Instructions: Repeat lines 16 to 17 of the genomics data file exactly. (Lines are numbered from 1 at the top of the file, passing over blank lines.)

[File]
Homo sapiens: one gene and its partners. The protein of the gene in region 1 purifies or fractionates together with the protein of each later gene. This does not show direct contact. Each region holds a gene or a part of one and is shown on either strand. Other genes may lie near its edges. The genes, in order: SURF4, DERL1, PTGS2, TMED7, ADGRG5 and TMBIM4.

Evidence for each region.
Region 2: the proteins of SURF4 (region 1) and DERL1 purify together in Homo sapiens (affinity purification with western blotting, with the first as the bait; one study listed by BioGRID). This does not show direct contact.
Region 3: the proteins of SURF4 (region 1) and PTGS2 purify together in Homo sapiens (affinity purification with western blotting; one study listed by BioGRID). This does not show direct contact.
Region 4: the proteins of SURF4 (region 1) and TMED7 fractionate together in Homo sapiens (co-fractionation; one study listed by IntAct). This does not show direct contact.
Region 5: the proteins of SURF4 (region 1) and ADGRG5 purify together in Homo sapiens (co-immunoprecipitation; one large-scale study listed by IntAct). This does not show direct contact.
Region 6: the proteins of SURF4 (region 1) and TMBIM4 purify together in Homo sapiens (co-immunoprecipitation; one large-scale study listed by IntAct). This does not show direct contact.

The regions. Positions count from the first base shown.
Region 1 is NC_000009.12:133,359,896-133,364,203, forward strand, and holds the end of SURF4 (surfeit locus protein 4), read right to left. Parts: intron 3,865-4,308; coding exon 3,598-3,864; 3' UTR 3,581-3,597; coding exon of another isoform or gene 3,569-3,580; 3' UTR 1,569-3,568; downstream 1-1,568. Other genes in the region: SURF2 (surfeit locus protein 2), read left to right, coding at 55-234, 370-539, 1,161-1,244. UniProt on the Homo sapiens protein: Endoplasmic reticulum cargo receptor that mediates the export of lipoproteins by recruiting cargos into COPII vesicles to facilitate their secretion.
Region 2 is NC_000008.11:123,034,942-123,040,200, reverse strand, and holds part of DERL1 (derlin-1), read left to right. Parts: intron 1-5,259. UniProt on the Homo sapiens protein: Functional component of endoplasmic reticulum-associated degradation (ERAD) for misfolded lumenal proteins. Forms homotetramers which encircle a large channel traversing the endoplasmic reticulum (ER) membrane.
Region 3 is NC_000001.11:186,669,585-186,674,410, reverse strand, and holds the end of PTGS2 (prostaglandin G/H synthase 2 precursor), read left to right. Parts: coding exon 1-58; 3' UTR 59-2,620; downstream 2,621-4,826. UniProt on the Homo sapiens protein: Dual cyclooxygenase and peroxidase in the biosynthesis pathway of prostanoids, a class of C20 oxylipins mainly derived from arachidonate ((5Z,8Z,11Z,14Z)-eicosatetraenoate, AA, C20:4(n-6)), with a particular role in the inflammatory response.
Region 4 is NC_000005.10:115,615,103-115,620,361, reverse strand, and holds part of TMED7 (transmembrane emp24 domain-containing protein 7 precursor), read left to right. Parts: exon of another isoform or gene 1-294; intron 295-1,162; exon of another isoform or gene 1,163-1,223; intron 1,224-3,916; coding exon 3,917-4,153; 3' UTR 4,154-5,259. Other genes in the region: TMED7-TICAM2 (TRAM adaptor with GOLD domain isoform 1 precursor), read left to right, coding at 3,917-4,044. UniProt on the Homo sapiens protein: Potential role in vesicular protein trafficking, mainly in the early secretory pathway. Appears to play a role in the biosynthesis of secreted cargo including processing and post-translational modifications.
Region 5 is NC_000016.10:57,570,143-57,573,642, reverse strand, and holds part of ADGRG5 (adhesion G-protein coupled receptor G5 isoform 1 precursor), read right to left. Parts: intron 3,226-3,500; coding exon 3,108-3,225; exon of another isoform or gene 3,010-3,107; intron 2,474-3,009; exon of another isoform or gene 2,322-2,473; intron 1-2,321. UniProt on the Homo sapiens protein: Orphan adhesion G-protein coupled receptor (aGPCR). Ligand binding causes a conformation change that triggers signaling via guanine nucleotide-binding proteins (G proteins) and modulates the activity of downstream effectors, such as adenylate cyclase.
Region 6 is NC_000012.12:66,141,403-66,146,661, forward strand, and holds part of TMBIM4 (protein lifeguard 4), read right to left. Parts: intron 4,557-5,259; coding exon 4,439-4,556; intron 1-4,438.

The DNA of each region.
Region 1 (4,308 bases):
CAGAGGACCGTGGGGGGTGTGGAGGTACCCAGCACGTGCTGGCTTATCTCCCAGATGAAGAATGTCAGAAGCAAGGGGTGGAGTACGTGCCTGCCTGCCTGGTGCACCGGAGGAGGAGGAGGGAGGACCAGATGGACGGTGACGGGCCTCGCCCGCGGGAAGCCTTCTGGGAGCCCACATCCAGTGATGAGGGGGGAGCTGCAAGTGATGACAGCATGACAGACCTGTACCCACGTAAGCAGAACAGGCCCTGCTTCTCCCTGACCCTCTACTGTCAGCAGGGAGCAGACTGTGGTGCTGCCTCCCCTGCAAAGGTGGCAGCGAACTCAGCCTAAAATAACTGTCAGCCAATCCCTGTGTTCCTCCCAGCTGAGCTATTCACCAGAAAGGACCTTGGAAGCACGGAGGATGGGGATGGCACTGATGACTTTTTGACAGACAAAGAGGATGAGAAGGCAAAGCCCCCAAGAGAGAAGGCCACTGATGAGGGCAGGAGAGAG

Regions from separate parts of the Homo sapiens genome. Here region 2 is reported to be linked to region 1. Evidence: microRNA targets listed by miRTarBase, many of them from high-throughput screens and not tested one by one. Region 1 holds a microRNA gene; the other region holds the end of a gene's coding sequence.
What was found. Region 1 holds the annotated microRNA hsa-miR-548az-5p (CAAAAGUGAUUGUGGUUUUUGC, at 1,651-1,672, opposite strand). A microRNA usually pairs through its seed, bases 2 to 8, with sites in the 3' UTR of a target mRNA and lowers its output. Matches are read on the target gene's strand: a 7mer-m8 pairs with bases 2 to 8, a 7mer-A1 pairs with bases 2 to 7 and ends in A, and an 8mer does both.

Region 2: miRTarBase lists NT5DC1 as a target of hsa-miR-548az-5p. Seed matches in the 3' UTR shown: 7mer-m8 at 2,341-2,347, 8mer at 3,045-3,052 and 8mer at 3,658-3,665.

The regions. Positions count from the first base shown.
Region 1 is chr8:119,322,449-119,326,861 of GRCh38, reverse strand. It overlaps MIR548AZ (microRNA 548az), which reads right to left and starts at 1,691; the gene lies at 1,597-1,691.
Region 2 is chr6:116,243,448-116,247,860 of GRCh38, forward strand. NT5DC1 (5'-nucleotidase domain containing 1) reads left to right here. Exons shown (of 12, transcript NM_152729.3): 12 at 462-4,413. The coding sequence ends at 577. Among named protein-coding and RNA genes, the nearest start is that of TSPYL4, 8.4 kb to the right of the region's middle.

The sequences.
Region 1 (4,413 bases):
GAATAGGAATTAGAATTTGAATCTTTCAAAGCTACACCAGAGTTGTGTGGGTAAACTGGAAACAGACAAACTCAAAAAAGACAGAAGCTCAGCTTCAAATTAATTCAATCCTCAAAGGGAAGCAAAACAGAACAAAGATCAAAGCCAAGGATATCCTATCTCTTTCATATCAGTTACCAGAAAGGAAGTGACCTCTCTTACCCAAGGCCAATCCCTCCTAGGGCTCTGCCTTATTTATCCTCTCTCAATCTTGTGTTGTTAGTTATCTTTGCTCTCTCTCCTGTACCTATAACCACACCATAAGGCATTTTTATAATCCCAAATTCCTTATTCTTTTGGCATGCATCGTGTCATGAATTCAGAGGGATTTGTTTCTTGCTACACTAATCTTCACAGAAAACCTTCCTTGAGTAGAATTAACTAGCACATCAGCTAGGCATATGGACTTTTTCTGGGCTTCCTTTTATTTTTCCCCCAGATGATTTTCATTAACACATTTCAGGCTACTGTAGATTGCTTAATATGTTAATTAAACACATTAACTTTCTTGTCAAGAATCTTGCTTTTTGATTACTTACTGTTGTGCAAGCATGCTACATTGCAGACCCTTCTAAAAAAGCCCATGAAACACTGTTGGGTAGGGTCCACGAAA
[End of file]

Region 1 (4,308 bases):
CAGAGGACCGTGGGGGGTGTGGAGGTACCCAGCACGTGCTGGCTTATCTCCCAGATGAAGAATGTCAGAAGCAAGGGGTGGAGTACGTGCCTGCCTGCCTGGTGCACCGGAGGAGGAGGAGGGAGGACCAGATGGACGGTGACGGGCCTCGCCCGCGGGAAGCCTTCTGGGAGCCCACATCCAGTGATGAGGGGGGAGCTGCAAGTGATGACAGCATGACAGACCTGTACCCACGTAAGCAGAACAGGCCCTGCTTCTCCCTGACCCTCTACTGTCAGCAGGGAGCAGACTGTGGTGCTGCCTCCCCTGCAAAGGTGGCAGCGAACTCAGCCTAAAATAACTGTCAGCCAATCCCTGTGTTCCTCCCAGCTGAGCTATTCACCAGAAAGGACCTTGGAAGCACGGAGGATGGGGATGGCACTGATGACTTTTTGACAGACAAAGAGGATGAGAAGGCAAAGCCCCCAAGAGAGAAGGCCACTGATGAGGGCAGGAGAGAG